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I spent a brief moment of New Year’s Day in hell.

Fresh from New York’s ball dropping, we left my house seeking adventure. Perhaps it was the fact that “Like a G6” was the first song of the year, or that three members of the Backstreet Boys showed up on ABC, but we were all feeling the need to go a little crazy, seek a little fun. Nothing better than feeling old to make a poor girl sing for booze. We knew what we were up against when we left. A house filled with other under-aged drinkers–a house filled with people we both hated and needed to see. People that had lied, whored about, a pot-head, and  one extreme, apathetic couch potato. The latter being the worst person in the room. People that we had known and been friends with, who were all nerds at some point in their life, who had all been destined for greatness before they jumped ship. People one shouldn’t seek out on the first day of the New Year.

But it meant free alcohol, maybe a good time, and definitely some gossip. The house also brought closure.

A sudden waft of smoke and beer creaked under the front door. Darkness and wavering shadows behind the glass in the windows. I had never been here before, heard of it, but had never found it. The door opened to an adult. A mother. She was wasted, hardly recognized us, and I’m sure she didn’t know me. Drunk people make me feel like a ghost. Like a memory barely brazing their attention span… I could say something stupid and she would never remember, never know what I said. It would never impact her.

We grazed by her. My friend knew the way, he’d been to this den before. The stairs were completely dark and we nearly stumbled over the mother’s new play toy. An older man who belonged in a trailer in front of the TV. The smell worsened as we went up. I questioned how these people could afford such a nice house–me being my judgmental self. We went through a bathroom and into a lounge area. Mood lighting, a huge TV, and several wasted individuals milling about. They recognizes us and shouted our names. I caught the tail glimpse of a whore in a short black dress, her neon green tighty-whities showing, making out with a gay friend. Two people sat beside them, edging them on. The only sober individual sat at a computer, ignoring the rest, and a girl I’ve hardly ever seen before, one I didn’t know would be here, sat on the couch, staring off into space.

Everyone worked in their own little orbit, talked to the air, expecting someone to listen. The TV, the gay friend, the whore, the newbie, the sober one–all of them. They all existed on their own plane, all sad creatures who were pretending to have fun. Unlike a real party where people converse, they dance, they laugh, and the connect with one another, these people all sat screaming at themselves. The gay friend continuously made out with different females. The whore sent boob photos to taken men. The sober one checked her Facebook, and the newbie just giggled or talked or did something. All of them were on sinking ships, destined to fail. They clawed at the air, seeking identity, faking happiness, and falling flat on their faces in shame. What fun is it to drink, sit around, and lose yourself in a hole you’ve dug. What fun is it to make yourself question your sexual orientation, or not chat with anyone in the “party room”, what fun is it to exist but not connect. With anyone.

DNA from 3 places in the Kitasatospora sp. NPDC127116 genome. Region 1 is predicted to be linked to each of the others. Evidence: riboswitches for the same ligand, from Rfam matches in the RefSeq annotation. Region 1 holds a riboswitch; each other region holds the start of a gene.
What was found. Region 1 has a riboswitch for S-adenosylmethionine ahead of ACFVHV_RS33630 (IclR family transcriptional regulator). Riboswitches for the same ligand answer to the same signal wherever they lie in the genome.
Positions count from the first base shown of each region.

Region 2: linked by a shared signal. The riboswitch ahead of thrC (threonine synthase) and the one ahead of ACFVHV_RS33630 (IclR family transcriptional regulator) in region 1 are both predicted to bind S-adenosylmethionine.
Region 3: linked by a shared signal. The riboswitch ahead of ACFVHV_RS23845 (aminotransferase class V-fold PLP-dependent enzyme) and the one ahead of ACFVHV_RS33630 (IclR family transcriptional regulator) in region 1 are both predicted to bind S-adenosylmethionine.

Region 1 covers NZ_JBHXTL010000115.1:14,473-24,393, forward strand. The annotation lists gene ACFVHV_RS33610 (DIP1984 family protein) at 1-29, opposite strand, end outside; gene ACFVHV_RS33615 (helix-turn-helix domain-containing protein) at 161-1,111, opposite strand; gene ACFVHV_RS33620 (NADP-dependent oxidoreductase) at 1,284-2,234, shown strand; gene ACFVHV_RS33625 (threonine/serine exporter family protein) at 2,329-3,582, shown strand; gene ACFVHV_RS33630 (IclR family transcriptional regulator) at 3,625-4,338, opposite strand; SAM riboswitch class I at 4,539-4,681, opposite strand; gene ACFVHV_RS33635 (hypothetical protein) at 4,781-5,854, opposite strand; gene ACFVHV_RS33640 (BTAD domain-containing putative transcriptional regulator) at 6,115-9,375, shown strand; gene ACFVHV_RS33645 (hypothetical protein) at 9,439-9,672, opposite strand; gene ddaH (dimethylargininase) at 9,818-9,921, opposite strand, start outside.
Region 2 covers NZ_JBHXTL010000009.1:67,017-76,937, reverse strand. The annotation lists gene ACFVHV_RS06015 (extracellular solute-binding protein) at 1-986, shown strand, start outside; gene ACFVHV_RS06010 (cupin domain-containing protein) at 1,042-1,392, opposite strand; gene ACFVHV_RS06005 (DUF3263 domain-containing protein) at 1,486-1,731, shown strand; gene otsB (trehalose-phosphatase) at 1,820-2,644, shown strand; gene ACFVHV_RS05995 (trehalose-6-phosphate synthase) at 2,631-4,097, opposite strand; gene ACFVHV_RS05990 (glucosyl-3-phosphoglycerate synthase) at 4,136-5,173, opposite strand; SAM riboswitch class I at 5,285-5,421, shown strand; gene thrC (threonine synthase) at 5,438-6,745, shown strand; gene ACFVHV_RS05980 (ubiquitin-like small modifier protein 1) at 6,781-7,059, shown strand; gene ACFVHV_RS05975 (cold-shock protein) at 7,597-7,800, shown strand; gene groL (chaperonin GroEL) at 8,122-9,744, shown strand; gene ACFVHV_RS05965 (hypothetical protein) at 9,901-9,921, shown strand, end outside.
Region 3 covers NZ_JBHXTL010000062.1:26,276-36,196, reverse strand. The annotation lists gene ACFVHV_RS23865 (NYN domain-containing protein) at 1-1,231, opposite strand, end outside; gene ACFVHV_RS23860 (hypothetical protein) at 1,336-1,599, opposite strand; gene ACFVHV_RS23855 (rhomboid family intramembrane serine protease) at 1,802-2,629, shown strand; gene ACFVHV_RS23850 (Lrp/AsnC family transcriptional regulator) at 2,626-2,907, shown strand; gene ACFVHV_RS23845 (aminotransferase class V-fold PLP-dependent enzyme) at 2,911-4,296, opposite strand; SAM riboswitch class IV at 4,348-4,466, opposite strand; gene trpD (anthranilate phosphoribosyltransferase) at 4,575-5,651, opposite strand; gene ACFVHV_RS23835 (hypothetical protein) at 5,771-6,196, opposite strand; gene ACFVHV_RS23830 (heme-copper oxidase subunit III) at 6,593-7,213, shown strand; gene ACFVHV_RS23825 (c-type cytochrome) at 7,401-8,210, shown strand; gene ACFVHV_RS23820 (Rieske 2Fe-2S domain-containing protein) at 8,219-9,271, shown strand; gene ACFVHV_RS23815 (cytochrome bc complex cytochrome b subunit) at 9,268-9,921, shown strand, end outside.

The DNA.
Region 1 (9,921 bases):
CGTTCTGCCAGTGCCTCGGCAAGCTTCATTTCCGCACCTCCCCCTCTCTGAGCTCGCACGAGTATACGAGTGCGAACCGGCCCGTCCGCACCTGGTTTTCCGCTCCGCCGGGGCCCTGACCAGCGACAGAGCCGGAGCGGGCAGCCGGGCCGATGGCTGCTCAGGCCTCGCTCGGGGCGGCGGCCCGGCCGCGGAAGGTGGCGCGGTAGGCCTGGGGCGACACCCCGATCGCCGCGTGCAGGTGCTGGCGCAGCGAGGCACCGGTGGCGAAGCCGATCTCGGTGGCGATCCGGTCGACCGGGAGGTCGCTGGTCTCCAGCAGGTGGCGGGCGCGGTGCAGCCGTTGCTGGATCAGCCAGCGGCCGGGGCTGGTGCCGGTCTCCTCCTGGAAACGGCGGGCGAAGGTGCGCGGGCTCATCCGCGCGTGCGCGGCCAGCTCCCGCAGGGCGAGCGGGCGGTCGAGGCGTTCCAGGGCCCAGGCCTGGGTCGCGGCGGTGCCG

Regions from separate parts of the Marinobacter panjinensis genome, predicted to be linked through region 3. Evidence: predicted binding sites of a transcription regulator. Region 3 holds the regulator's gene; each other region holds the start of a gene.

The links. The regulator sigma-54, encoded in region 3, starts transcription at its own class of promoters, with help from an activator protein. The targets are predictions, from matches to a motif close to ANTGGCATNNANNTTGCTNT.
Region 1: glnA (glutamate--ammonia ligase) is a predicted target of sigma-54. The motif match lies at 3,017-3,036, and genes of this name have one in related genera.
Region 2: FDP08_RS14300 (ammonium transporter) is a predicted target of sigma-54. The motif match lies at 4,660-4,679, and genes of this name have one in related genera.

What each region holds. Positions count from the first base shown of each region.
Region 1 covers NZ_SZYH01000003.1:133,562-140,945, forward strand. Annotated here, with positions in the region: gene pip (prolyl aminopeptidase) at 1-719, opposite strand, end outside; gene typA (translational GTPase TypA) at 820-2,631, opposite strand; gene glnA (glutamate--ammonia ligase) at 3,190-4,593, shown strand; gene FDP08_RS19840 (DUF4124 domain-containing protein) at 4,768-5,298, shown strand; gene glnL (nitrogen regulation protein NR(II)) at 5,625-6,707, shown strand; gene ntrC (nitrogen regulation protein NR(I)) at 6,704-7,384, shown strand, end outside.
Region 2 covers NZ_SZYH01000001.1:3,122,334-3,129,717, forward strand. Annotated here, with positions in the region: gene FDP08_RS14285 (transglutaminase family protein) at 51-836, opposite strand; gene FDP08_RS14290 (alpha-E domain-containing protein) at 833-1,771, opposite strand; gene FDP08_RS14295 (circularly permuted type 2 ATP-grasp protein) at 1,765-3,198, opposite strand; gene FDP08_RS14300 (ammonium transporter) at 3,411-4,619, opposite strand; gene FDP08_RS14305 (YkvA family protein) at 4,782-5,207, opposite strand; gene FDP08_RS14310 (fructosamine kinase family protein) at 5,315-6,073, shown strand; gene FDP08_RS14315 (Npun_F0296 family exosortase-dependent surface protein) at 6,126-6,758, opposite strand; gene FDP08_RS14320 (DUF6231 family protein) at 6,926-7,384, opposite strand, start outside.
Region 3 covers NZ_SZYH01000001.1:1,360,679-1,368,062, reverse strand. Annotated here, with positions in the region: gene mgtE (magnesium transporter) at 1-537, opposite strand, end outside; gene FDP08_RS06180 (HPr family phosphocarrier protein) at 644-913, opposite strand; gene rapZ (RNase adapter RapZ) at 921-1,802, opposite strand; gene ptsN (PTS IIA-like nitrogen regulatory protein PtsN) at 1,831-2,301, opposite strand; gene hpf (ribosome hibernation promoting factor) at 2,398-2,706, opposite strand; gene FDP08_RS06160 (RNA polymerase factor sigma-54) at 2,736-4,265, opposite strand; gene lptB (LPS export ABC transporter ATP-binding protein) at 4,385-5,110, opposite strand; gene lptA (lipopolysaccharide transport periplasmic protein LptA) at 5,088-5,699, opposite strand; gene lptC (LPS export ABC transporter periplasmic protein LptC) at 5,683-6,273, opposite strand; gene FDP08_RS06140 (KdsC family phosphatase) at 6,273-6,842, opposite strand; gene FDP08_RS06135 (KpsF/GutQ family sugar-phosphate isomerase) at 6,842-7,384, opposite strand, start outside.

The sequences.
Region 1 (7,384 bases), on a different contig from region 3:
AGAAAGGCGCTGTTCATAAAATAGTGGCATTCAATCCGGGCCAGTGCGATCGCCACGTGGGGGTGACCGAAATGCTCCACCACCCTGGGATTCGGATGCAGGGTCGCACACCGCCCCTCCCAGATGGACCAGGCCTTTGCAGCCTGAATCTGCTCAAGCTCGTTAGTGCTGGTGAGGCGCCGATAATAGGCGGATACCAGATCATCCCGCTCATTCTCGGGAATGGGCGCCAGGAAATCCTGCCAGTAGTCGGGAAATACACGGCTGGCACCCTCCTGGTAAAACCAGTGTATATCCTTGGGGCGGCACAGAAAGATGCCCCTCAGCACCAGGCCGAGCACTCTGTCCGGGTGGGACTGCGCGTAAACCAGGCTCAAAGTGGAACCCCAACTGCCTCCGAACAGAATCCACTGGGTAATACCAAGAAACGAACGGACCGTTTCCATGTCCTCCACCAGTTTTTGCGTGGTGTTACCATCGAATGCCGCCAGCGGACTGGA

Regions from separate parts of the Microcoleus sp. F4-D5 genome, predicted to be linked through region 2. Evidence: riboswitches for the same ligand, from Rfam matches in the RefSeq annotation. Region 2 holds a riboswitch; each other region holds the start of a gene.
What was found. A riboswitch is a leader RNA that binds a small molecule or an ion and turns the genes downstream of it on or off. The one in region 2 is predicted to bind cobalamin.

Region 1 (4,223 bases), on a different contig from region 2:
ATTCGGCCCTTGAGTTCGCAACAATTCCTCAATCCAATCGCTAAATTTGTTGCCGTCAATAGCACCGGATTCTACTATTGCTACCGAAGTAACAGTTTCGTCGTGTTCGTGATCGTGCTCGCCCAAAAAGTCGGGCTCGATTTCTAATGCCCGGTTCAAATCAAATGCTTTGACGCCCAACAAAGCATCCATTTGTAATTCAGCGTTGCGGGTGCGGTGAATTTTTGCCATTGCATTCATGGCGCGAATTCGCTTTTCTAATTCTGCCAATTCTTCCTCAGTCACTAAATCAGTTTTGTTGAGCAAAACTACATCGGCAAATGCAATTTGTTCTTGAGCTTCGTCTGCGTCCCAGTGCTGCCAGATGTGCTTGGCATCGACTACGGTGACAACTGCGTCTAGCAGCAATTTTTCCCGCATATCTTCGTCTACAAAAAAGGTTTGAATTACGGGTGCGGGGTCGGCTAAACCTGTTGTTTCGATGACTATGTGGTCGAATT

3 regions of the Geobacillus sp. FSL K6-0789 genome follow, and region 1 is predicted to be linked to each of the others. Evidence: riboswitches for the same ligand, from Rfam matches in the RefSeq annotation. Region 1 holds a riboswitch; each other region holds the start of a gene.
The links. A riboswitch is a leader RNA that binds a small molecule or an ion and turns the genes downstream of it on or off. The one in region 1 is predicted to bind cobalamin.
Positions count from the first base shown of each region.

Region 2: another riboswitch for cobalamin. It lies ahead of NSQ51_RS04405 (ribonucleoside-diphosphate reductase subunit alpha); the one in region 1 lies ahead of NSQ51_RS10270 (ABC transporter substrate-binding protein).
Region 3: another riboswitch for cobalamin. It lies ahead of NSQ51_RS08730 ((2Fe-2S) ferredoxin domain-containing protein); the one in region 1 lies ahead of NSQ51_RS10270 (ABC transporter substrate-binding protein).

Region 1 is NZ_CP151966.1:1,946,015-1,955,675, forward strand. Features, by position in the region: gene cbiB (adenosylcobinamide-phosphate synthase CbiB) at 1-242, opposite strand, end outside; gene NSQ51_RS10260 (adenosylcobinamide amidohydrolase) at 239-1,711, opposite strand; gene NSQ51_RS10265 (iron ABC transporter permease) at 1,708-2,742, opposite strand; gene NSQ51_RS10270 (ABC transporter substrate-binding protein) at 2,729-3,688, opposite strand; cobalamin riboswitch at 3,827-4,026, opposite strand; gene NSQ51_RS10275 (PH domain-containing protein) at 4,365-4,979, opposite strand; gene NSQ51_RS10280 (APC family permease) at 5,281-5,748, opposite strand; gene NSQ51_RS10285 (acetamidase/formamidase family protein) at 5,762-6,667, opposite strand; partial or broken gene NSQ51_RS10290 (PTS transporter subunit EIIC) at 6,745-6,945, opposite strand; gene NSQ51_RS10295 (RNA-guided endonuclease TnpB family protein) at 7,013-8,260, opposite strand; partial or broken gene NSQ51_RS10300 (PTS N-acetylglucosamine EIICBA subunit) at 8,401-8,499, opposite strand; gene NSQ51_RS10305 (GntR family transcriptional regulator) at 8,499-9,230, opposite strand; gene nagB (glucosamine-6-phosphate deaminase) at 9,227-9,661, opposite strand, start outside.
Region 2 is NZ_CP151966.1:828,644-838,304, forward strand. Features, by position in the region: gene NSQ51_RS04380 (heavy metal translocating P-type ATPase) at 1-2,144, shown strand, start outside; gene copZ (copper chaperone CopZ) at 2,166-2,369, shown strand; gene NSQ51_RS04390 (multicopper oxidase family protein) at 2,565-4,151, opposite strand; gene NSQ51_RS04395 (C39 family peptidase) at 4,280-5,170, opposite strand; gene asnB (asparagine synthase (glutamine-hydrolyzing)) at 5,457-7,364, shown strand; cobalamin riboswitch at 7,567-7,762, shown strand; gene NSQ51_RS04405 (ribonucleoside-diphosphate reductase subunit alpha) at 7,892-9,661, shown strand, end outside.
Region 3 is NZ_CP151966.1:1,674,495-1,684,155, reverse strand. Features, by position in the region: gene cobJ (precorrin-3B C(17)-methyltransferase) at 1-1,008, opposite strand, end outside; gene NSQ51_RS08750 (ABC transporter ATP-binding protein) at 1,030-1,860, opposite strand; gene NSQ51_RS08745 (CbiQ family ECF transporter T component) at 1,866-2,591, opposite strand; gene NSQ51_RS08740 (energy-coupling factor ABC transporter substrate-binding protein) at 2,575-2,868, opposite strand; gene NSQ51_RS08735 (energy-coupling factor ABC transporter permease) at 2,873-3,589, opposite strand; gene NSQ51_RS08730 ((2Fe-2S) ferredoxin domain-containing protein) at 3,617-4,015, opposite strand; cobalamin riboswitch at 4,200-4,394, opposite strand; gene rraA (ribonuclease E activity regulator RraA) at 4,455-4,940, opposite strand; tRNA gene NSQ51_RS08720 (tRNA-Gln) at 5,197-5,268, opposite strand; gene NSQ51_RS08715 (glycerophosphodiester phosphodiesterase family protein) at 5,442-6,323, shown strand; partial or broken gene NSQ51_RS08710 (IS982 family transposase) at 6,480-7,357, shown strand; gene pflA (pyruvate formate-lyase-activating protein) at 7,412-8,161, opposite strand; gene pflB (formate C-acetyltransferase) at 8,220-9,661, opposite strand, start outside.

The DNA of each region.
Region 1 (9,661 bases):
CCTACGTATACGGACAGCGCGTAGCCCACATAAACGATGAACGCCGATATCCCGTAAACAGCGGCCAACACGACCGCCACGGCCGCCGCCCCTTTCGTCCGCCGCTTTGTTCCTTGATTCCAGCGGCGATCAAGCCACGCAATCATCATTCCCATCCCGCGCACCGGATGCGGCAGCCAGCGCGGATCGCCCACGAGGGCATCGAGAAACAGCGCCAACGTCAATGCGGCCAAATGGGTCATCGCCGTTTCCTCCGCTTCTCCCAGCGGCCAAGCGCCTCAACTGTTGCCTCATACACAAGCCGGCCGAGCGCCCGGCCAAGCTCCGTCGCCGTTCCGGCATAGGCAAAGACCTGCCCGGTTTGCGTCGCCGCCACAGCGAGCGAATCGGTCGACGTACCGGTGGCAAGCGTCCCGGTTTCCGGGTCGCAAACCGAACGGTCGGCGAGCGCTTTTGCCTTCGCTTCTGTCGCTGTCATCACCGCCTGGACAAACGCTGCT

I learned later that the drunk mother had put the house in her daughter’s name, because of her own horrible credit. This means that Mandy, who has dropped out of college, wants to be a photographer (but doesn’t know manual), and feeds on others to survive, will begin her real life with horrible credit if they don’t pay for that house.

I learned later that the gay friend doesn’t know who he is. He is the type of person that latches on to another and steals that identity. He doesn’t even know is sexual orientation. But worse of all, he lies to the friends he’s had for years, and yearns for all the attention he can.

The rest of them, the whole lot of them… they all are not the people I want to be friends with. They are all so confused, and so, clearly, unhappy that I do not want to attach myself to them. I do not want to be anchored to sink. Oh sure, I’d give them help if they wanted it, but they don’t. They want to continue on, partying, fucking up, and digging a grave for themselves. They have no restraint. What’s worse is that I expected a lot out of my friends, I chose them, because I wanted to see them get old. I expected the gay friend to be a millionaire, the couch potato to be a CEO… but they all still have a ways to grow.

The first day I spent of 2011 I went to a friend’s house, seeking fun. I left sober, felt older, and experienced the tranquility of closure.

This year I begin with new friends, expect (better) adventures, and start it knowing that I’m an adult.

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